Australian Bureau of Statistics
3235.3 - Population by Age and Sex, Queensland, Jun 2000
Latest ISSUE Released at 11:30 AM (CANBERRA TIME) 28/06/2001
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13 Current publications produced by the ABS are listed in the Catalogue of Publications and Products (Cat. no. 1101.0). The ABS also issues on Tuesdays and Fridays a Release Advice (Cat. no. 1105.0) which lists publications to be released in the next few days. The Catalogue and Release Advice are available from any ABS office.
DATA AVAILABLE ON REQUEST
14 The ABS also has other unpublished statistics available including ERP age-sex data by single year of age. Inquiries should be made to the National Information Service on 1300 135 070.
15 This is the final published issue of Population by Age and Sex, Queensland (Cat. no. 3235.3). In future years the age-sex data will be made available in electronic format in a SuperTABLE dataset as companion data in AusStats. Data at all levels within the Australian Standard Geographical Classification main structure will be included, as well as Local Government Areas. The new companion data will also effectively replace Estimated Resident Population by Age and Sex in Statistical Local Areas, Queensland: Data on Floppy Disk (Cat. no. 3227.3). Non-AusStats users can obtain this data by contacting Client Services (see back page of this publication for details)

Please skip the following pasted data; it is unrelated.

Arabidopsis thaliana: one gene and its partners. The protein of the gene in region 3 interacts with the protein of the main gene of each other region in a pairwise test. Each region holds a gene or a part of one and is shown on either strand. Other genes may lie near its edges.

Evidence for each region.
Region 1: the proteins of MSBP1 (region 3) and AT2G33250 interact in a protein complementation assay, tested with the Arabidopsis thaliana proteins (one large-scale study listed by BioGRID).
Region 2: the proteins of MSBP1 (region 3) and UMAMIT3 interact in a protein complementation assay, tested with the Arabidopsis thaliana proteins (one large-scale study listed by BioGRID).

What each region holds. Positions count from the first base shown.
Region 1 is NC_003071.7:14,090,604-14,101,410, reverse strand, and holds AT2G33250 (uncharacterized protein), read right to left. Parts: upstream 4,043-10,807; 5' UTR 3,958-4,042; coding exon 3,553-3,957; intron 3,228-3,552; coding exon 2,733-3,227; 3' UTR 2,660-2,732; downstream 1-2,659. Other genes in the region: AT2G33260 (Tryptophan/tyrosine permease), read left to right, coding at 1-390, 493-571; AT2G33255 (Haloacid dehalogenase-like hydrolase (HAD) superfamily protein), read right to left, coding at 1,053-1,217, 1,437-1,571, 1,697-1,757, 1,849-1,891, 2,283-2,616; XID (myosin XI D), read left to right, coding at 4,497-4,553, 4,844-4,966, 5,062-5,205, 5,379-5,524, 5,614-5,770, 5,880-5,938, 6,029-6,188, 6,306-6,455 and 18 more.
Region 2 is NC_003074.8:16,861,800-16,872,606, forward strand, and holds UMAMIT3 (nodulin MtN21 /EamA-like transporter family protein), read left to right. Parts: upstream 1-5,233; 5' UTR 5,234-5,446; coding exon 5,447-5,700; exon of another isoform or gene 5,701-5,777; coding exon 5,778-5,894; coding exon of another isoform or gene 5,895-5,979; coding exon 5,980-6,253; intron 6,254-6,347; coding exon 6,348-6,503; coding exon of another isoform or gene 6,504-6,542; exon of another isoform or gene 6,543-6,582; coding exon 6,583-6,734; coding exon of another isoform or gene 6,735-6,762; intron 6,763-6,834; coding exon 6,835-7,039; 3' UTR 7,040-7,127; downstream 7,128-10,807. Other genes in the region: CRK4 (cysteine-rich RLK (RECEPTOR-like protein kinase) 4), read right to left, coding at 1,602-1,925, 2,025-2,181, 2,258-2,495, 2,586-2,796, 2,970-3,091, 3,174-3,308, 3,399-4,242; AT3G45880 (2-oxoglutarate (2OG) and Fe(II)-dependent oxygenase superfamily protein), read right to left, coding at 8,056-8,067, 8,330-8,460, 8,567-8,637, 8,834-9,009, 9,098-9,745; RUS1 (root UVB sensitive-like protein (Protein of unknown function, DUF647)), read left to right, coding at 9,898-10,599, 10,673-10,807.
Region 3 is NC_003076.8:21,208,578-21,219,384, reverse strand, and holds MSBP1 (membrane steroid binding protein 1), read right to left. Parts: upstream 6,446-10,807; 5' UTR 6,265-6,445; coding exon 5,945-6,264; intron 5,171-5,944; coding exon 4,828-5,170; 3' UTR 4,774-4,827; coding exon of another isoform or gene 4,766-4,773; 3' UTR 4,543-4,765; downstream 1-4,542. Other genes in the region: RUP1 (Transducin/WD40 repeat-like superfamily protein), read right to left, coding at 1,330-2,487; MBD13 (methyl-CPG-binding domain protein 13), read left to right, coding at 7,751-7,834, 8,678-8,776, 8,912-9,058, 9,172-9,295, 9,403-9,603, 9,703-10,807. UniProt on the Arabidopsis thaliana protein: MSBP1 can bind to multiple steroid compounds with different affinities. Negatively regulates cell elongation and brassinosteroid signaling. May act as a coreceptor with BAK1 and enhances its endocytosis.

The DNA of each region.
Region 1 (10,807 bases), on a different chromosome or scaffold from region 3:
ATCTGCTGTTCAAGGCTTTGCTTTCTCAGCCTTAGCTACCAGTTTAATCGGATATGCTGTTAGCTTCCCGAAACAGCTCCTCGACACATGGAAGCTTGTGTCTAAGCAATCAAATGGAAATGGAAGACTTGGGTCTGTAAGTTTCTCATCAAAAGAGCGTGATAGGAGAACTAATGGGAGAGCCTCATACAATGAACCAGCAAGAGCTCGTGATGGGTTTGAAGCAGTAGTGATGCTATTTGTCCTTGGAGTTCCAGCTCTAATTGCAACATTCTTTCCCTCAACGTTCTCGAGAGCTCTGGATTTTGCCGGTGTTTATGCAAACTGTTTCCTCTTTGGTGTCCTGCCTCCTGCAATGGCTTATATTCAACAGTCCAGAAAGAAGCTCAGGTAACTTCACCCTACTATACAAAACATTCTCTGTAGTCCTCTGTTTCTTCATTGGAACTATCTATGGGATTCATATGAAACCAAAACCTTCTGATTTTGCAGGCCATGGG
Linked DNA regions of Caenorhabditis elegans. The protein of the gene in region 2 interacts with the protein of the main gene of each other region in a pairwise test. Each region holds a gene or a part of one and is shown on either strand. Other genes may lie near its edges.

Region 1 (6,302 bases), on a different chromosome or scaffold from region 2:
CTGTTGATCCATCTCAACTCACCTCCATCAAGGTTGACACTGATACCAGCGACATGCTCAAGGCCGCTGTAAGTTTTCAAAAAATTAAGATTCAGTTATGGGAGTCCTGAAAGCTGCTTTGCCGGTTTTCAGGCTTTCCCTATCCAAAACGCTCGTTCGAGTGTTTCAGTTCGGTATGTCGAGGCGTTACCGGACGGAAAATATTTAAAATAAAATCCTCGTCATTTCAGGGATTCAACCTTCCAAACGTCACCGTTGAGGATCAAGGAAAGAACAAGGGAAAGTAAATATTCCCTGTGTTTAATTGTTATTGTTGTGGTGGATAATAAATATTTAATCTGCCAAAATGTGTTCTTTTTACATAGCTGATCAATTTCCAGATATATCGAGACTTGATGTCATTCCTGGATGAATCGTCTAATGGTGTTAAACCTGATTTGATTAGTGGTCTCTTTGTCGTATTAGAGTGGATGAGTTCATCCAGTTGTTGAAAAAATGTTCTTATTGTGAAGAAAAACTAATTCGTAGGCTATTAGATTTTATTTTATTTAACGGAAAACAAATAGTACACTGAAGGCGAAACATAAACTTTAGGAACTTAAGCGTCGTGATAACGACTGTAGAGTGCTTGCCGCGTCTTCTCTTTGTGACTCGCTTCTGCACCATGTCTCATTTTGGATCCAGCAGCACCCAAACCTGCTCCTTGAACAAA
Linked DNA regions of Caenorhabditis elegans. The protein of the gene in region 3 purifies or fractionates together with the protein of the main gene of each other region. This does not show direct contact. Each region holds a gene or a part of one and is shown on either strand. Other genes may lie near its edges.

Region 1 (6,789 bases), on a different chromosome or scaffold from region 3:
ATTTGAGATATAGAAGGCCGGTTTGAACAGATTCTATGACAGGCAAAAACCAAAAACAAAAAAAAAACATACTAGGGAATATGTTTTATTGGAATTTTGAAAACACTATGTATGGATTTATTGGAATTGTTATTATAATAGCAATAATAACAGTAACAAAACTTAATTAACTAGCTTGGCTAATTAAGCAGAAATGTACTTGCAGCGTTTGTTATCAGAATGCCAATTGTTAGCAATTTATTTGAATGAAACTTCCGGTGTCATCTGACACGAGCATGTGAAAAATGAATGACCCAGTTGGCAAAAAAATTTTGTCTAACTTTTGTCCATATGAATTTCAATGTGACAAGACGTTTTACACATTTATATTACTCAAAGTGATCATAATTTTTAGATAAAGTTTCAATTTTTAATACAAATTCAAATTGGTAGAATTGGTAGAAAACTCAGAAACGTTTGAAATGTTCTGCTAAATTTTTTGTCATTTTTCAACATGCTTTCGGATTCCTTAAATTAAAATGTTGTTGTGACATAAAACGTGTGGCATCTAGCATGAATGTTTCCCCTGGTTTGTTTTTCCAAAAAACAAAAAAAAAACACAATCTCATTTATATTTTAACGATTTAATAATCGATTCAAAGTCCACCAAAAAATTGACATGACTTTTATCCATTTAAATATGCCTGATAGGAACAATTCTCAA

The dependency ratio relates to the number of children aged 0-14 years and persons aged 65 years and over per 100 persons aged 15-64 years.
Estimated resident population (ERP)
Estimated resident population data are estimates of the Australian population obtained by adding to the estimated population at the beginning of each period the components of natural increase (on a usual residence basis) and net overseas migration. For the States and Territories, account is also taken of estimated interstate movements involving a change of usual residence. After each census, estimates for the preceding intercensal period are revised by incorporating an additional quarterly adjustment (intercensal discrepancy) to ensure that the total intercensal increase agrees with the difference between the estimated resident populations at the two respective census dates.
Estimates of the resident population are based on adjusted (for underenumeration) census counts by place of usual residence, to which are added the number of Australian residents estimated to have been temporarily overseas at the time of the census.
The concept of estimated resident population links people to a place of usual residence within Australia. Usual residence is that place where each person has lived or intends to live for six months or more in a reference year.
The tables in this publication are at the levels of Statistical Local Area, Statistical District, Statistical Division and Local Government Area, as defined by the 2000 edition of the Australian Standard Geographical Classification (ASGC).